Choosing Ski Poles
The most important parameters of ski poles are their length, flexibility and elasticity. The use of ski poles varies, and it is individual. When choosing, focus on the length, material and the use.
How to choose the right length?
- to get the optimal lenght, subtract 50 cm from your height
- when standing, grab the pole upside down under the ring - your wrist should be horizontal or slightly bent down
Types of ski poles
Racing poles are usually made of carbon. Racing models (e.g. Leki) offer special connection between the pole and the glove.
- poles suited for giant slalom are aerodynamic, curved along the body to ensure the smallest air resistance
- slalom poles are not curved, however, they sometime feature corrective curve of 8 degrees right under the handle for better range
Sports poles have composite (or composite mixed with aluminium) tube. Their handle and strap are sophisticated. These poles are lightweight, firm and flexible.
Recreational poles are usually made of aluminium alloy, they are intended for recreational skiers, who need their poles to be firm and comfortable. They are also affordable.
Take the pole handle and the strap into consideration as well
Plastic handles are cheap and make the pole affordable, however they are shapeless and often slippery in the gloves. The strap is made of ordinary nylon fibres and the buckle is from plastics.
Handles from soft material can be found in more expensive sport poles. Thanks to the soft rubber, they fit in the glove perfectly. More expensive models possess higher quality straps (padded and with grip).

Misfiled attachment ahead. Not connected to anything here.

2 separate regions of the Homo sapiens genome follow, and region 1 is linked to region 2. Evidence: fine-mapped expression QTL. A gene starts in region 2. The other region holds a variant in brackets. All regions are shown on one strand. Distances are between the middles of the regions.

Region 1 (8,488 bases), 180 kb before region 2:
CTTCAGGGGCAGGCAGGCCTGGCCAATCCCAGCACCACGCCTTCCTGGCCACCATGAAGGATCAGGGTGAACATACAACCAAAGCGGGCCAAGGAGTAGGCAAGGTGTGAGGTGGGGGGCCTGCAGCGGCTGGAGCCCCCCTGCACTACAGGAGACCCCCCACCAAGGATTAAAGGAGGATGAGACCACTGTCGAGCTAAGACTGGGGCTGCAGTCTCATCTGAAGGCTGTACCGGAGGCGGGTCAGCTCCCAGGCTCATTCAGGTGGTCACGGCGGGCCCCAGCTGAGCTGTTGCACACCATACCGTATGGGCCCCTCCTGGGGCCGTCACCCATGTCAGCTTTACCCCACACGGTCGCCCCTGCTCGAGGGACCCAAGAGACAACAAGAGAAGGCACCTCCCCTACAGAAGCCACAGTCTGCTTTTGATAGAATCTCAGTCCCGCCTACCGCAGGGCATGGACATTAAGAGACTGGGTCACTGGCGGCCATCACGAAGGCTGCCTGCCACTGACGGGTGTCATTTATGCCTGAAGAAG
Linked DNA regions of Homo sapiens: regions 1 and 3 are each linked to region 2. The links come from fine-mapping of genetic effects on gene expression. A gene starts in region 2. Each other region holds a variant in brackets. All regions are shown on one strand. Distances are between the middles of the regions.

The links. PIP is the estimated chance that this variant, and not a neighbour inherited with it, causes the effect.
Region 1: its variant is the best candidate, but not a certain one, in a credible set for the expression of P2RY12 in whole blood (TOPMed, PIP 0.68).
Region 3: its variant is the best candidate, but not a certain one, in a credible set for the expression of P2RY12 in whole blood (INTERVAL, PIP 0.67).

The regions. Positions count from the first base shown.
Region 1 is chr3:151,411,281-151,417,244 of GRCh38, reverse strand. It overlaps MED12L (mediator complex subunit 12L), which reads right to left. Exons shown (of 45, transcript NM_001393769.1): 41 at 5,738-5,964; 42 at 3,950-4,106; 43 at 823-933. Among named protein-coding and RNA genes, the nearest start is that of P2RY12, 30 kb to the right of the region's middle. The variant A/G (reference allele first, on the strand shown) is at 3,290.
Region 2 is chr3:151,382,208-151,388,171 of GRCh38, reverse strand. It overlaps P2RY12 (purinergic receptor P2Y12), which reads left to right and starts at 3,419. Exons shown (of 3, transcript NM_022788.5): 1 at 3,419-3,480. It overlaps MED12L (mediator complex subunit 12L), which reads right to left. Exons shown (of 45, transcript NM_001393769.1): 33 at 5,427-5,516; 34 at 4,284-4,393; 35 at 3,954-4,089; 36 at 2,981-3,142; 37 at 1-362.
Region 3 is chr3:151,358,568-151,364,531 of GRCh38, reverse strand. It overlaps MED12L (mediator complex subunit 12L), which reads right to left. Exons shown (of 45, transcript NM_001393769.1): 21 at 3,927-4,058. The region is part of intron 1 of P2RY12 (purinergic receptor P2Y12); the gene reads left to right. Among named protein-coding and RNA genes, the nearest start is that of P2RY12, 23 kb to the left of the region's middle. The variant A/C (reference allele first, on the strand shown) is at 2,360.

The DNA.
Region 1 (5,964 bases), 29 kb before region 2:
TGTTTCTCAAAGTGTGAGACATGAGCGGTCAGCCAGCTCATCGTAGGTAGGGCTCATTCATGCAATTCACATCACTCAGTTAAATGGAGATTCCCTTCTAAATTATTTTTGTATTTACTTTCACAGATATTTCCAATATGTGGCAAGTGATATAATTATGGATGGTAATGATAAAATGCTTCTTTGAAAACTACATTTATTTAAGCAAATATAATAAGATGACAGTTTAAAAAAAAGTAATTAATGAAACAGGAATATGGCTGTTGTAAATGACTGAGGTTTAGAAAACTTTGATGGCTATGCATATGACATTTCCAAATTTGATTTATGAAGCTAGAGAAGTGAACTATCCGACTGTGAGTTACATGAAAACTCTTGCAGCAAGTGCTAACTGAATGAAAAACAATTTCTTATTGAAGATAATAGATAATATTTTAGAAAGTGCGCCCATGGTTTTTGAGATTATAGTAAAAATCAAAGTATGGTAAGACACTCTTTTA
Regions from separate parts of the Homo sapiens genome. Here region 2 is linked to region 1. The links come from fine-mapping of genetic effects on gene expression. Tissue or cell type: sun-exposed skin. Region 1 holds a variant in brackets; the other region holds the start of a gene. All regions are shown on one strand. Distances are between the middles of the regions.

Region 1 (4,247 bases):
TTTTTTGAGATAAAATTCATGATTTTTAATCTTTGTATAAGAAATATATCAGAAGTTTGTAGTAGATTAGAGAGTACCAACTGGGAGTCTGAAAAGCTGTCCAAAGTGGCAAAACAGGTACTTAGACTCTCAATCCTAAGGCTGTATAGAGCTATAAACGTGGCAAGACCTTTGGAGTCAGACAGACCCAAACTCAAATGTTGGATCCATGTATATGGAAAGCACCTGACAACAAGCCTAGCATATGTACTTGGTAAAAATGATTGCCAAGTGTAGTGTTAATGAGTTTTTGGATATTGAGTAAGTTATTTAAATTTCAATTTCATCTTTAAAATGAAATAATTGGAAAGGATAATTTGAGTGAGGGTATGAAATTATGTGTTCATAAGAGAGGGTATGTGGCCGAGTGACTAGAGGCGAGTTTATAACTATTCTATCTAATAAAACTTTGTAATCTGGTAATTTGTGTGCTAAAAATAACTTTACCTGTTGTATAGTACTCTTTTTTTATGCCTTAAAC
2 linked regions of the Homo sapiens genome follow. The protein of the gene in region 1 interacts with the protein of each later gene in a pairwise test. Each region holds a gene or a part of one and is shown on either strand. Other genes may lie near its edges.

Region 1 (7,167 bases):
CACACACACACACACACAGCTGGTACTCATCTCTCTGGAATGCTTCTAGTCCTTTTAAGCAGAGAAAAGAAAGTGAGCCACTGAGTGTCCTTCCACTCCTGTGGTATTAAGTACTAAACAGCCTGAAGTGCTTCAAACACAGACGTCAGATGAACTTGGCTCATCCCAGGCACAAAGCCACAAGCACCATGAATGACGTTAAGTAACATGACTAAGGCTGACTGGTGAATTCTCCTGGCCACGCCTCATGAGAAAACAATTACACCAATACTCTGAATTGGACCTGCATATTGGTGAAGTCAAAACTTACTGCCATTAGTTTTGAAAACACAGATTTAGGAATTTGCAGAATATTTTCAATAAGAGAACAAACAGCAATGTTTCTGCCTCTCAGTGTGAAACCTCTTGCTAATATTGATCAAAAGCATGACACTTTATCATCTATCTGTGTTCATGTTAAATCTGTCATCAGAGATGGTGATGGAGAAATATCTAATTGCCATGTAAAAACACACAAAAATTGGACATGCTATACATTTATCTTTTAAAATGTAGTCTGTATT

What material are the poles made of?
The tubes are usually produced from aluminium alloy. The material of the highest solidity is marked as 7075 (F65-55). Less solid material is labelled 5083 (F50-45) and the least solid one is labelled 5086 (F38-40). Poles made of these alloys are mostly for recreational use. Some poles are made of aluminium mixed with composite, these are however more expensive.
How to choose ski poles for kids?
When kids learn to ski, most of them do not need to use poles at all. Initially, it is important to learn how to control the skis, poles could create unnecessary obstacles and cause falling and the risk of injury, that is why it is important not to rush anything. Ski poles are essential only if the child has balance issues, in that case they can be helpful in gaining confidence.
After a child masters snowplough turns, it is ready for the poles.
The shortest poles are 70 cm long, manufacturers also offer adjustable (telescopic) ski poles which can "grow" with the child. Generally, the rules for choosing the right poles for kids are the same as for adults.